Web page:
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Table Detail:

I have a fairly large (4.6 million rows, 74 columns (average data length is 239)) InnoDB table which stores data for about 1100 sensors polled every 10 minutes (about 150k rows inserted per day).


Goal:

I do not need data older than 30 days. Every day a query is executed to delete records older than 30 days.


Previous/Current Methods:

In previous incarnations, it was a MyISAM table and the query (DELETE FROM data WHERE timestamp < ...) seemed to run relatively quickly. Since conversion to InnoDB, delete operations are noticeably slower (I'm familiar with why).

I've converted the delete query to a stored procedure that iterates over the table in 1000-row chunks, which is more friendly to other clients accessing the table.

However there is still a significant amount of time involved waiting for the deletion to finish (sometimes an hour or more). Research led me to the concept of horizontal partitioning wherein the table would be split by date range, for example. Since the table is effectively a rolling log, my thought was to partition it by day, so that each day the oldest partition is simply dropped.


Question:

It appears that new partitions are not something that happen automatically once a table has been partitioned; in other words, it would not create a new partition at midnight. I was hoping that there is some way to define a scheme which MySQL would automatically write new rows to an appropriate new partition, which seems most logical for rolling logs such as this.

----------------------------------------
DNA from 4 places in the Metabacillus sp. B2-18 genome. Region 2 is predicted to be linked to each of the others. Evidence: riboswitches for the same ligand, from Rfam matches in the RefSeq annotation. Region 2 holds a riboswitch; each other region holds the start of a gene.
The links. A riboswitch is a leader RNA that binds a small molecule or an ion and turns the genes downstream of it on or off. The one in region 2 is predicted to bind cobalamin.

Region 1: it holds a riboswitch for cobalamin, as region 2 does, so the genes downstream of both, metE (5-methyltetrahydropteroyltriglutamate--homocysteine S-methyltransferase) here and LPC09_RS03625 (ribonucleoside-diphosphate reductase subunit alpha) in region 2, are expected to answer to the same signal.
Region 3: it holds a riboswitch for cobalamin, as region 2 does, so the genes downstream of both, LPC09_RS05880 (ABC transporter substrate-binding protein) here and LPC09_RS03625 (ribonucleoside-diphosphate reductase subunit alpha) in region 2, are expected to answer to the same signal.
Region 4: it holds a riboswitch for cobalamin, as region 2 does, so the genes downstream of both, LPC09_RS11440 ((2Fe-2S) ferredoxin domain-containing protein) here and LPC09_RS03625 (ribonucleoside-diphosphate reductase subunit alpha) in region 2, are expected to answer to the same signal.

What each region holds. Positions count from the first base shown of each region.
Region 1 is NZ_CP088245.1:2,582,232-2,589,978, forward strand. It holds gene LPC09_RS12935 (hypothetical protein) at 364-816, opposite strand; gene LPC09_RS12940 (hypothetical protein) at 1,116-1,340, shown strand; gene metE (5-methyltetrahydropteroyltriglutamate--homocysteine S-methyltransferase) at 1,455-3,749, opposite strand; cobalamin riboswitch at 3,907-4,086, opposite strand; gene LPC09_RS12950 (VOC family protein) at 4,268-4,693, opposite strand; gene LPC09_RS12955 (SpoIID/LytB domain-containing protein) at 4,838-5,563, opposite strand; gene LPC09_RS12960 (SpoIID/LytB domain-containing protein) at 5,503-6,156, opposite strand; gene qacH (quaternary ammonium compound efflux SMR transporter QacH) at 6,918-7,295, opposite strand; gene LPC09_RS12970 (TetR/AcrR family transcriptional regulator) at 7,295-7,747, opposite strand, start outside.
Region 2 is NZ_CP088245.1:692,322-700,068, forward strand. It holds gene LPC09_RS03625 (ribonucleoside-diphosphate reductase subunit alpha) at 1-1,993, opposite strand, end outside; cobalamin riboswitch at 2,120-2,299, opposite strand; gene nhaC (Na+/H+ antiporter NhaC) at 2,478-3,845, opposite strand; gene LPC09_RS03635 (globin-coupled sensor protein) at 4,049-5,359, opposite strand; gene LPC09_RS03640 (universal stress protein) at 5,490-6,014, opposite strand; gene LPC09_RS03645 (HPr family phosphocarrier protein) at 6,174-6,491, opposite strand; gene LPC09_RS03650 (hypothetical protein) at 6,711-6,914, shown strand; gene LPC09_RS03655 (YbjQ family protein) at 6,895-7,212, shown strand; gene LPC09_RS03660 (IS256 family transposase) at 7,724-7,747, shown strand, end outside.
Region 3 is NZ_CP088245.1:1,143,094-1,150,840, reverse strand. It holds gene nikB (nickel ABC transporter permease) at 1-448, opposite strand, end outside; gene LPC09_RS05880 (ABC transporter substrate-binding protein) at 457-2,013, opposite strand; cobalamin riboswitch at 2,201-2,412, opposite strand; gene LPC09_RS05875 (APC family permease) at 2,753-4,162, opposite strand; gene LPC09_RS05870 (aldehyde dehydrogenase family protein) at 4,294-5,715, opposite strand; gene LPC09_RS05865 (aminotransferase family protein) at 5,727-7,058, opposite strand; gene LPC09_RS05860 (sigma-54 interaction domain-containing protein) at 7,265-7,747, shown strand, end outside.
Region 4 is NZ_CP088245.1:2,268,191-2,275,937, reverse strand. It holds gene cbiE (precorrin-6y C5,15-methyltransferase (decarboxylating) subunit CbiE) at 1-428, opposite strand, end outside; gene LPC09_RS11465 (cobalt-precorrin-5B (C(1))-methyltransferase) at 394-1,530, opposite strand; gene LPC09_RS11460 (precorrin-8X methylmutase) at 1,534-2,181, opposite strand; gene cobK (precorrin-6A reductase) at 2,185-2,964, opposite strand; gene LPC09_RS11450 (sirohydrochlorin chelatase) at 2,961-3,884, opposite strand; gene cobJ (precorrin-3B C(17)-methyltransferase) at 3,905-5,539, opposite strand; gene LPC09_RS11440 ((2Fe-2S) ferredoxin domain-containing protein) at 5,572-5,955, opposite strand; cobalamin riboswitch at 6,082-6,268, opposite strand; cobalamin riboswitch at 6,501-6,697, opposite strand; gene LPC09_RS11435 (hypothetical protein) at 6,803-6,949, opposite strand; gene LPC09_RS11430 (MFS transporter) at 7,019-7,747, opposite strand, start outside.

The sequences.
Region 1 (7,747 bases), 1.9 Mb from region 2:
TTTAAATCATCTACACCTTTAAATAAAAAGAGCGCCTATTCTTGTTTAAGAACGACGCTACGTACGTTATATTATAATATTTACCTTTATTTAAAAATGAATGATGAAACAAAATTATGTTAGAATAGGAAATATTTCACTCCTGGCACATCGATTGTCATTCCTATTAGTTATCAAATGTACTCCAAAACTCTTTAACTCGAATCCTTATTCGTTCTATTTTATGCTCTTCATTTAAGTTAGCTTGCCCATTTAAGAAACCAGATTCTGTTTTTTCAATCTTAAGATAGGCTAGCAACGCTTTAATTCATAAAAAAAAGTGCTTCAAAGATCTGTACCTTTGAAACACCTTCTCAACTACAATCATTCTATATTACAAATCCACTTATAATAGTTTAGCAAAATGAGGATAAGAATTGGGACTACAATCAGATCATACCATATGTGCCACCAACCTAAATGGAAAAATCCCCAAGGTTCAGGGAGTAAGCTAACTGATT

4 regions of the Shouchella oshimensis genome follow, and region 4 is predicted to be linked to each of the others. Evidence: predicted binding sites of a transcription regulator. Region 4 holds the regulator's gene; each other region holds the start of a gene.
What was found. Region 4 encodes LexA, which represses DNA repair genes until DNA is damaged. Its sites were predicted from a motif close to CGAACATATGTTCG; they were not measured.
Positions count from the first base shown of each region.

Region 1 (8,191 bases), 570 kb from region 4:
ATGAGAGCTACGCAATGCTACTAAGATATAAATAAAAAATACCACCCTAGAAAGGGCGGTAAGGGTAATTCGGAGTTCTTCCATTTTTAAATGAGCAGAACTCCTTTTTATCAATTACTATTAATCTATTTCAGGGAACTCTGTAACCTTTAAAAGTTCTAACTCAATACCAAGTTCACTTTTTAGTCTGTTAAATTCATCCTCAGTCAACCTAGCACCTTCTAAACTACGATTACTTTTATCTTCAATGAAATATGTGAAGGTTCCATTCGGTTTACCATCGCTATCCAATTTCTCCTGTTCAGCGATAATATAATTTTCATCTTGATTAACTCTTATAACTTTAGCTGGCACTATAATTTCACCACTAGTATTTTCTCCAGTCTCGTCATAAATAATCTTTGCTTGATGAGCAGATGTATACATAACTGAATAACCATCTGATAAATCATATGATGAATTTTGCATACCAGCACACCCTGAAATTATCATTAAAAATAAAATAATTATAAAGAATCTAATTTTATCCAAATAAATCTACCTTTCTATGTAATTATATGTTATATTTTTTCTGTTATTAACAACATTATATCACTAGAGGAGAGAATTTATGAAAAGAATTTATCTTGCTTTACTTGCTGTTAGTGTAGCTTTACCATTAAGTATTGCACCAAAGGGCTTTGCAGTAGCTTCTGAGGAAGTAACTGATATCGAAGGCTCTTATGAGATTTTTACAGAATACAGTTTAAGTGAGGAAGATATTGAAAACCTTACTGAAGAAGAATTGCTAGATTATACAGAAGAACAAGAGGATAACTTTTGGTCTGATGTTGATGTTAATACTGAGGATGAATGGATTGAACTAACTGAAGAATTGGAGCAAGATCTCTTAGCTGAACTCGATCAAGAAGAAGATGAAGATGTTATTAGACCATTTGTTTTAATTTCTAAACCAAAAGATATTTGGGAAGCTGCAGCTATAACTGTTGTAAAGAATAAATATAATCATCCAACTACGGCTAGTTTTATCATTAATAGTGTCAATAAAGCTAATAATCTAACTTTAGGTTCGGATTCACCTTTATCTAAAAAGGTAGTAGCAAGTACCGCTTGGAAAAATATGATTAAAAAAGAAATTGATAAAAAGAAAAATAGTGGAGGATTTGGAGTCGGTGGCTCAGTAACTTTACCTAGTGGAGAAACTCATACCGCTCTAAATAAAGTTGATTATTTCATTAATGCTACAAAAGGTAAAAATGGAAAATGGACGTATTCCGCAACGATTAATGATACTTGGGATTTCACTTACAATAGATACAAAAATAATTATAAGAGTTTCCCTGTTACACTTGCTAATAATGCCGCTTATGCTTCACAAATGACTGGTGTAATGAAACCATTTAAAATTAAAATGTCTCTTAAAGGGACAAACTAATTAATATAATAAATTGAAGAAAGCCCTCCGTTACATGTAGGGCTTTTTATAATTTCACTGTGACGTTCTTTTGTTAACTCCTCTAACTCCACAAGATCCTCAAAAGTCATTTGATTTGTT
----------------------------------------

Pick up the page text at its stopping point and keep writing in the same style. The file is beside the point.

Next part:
Is my understanding of partitioning incorrect, with regard to how new partitions are created and used? Ideally I'd like a "set and forget" approach; maybe partitioning is not the right solution.


Some additional info:

  • Most queries filter on the date column, which has an index
  • The hardware is a 2-processor Intel Xeon E5405 with 18 GB of RAM running Windows Server
  • The table create:

    CREATE TABLE `data` (
      `id` int(10) unsigned NOT NULL AUTO_INCREMENT,
      `sensor_id` int(10) unsigned NOT NULL,
      `timestamp` datetime NOT NULL,
      -- 71 other columns...
      PRIMARY KEY (`id`),
      UNIQUE KEY `IX_sensor_timestamp` (`sensor_id`,`timestamp`),
      KEY `IX_timestamp` (`timestamp`),
      KEY `IX_sensor_id` (`sensor_id`)
    ) ENGINE=InnoDB AUTO_INCREMENT=78542614 DEFAULT CHARSET=latin1
    
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